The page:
Poor writing, not legal terms, is what makes contracts hard to understand

Contracts: Do lawyers know their writing is bad?

A research paper that says contracts are hard for people to understand because of their poor writing, rather than use of legal terms, has been awarded the Ig Nobel prize for literature.

The prestigious-yet-tongue-in-cheek awards are made for improbable research projects that at first glance appear ridiculous – blatantly obvious or absurdly obscure − but in fact conceal a genuine thought-provoking purpose.

The sought-after awards, which receive some 9,000 nominations each year, are presented by actual Nobel Prize winners.

The three authors of the contracts paper – specialists in language and cognition, although one was also a lawyer – were cited for analysing what makes legal documents “unnecessarily difficult to understand”.

They found: “Contracts, such as online terms of service agreements, are at once ubiquitous and impenetrable, read by virtually everyone yet understood by seemingly no one, except lawyers.”

In particular, they highlighted the difficulty of understanding longer sentences with subclauses in the middle, which they put down largely to the problem of working memory.

These “centre-embedded” clauses were a feature of contracts that might be largely eliminated by “un-embedding this clausal material into a separate sentence”.

A comparative analysis of contracts and standard English texts found that “each of the complex psycholinguistic properties reportedly common in contracts – such as centre-embedding, low-frequency jargon, passive voice and non-standard capitalisation – were strikingly more common in contracts relative to every genre of standard English that we compared it with, and that contracts containing these features were recalled and comprehended at a lower rate than contracts drafted without these features, independent of reading experience.”

The researchers then had a group of 108 people read and answer questions on short contract excerpts that were either in their original form or rewritten so as to replace low-frequency words with high-frequency synonyms, ‘unembed’ centre-embedded and re-draft them as separate sentences, convert passive-voice structures into active voice, and remove capitalisations.

These tests showed that excerpts in their original form were “more difficult to both comprehend and recall” than the rewritten contracts.

The results suggested that “insofar as low-frequency legal terminology presents processing difficulty for laypeople, this often results not from unfamiliarity with the concept underlying that terminology but with the terminology itself”.

The researchers gave as examples the phrases ab initio and ex post facto, which in many cases respectively could be simplified to “from the start” and “after the fact”.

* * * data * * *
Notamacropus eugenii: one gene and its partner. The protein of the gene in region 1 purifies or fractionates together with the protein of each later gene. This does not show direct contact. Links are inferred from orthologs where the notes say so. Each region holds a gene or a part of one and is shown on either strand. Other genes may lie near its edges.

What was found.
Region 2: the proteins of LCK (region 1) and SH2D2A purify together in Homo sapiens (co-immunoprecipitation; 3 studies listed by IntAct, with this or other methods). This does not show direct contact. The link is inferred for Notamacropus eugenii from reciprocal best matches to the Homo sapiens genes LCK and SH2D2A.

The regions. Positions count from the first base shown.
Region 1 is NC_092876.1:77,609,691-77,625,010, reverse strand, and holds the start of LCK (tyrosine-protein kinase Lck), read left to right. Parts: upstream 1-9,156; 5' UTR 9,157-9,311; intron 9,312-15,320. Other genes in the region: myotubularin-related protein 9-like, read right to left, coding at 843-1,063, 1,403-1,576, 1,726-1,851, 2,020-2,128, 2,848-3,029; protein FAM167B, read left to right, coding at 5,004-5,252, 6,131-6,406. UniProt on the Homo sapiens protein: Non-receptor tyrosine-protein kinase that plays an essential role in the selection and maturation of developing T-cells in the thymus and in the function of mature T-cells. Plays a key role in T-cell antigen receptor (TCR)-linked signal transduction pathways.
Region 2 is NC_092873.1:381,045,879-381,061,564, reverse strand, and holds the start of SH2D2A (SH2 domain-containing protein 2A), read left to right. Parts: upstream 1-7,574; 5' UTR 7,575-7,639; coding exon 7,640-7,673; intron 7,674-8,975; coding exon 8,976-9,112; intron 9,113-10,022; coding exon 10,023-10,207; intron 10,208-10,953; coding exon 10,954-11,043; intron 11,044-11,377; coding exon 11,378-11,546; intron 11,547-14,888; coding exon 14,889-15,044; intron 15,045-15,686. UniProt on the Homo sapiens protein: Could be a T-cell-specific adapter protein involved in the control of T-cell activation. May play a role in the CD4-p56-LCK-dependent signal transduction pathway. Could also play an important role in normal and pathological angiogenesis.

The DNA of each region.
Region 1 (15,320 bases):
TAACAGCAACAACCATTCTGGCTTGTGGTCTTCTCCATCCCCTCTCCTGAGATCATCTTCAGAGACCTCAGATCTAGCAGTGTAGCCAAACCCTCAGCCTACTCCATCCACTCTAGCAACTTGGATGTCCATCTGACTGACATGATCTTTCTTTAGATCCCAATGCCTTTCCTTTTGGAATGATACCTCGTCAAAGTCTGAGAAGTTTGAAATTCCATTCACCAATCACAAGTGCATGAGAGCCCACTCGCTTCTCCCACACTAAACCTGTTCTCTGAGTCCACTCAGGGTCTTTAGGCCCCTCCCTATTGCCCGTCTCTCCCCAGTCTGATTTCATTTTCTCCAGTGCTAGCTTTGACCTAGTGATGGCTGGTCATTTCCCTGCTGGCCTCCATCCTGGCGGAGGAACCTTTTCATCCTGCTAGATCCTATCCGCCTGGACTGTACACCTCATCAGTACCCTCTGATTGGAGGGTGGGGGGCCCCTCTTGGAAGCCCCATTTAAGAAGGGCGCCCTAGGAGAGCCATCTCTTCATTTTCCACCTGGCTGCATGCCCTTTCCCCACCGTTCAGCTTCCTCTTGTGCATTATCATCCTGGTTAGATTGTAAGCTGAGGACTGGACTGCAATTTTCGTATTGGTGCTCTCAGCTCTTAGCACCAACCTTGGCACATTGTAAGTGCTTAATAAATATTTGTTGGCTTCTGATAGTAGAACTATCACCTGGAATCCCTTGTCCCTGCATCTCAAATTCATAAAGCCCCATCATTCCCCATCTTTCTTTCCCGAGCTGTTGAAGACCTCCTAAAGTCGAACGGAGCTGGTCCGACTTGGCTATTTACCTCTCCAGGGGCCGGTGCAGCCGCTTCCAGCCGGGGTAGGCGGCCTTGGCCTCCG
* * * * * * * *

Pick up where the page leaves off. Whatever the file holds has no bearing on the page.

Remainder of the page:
Given that those with less reading experience as a group tend to be of lower socioeconomic status and such people face greater disenfranchisement from the legal system, “this suggests that simplifying contracts may have non-trivial access to justice implications”.

The paper went on: “At the same time, the fact that those with higher reading experience also struggled to comprehend and understand contracts written in legalese suggests that redrafting texts into a simpler register would have beneficial effects for those of all reading levels.”

The researchers cast doubt on the notion that legal language was used to maintain “communicative precision”.

They concluded: “While it seems entirely plausible that certain legal jargon is inevitable, our results suggest that in many instances such jargon can be replaced with simpler alternatives that increase recall and comprehension while preserving meaning.”

The authors headed off possible criticism by lawyers that a lack of comprehension by readers was due to the absence of expert legal training, rather than anything else. Analysis found that lawyer-written texts tended to include an excess of phrases with properties likely to inhibit mental processing by readers.

It was also possible, they added, that lawyers might simply not realise that their language was too complicated for the average reader to understand.

All three authors – Eric Martinez and Edward Gibson of MIT in the US and Frank Molica of Edinburgh University – attended the Ig Nobel awards at Harvard University in person.

Other winners this year included Japanese research into the most efficient way for people to use their fingers when turning a knob winning the engineering prize, and the art history award going to a study on ritual enema scenes on ancient Maya pottery.

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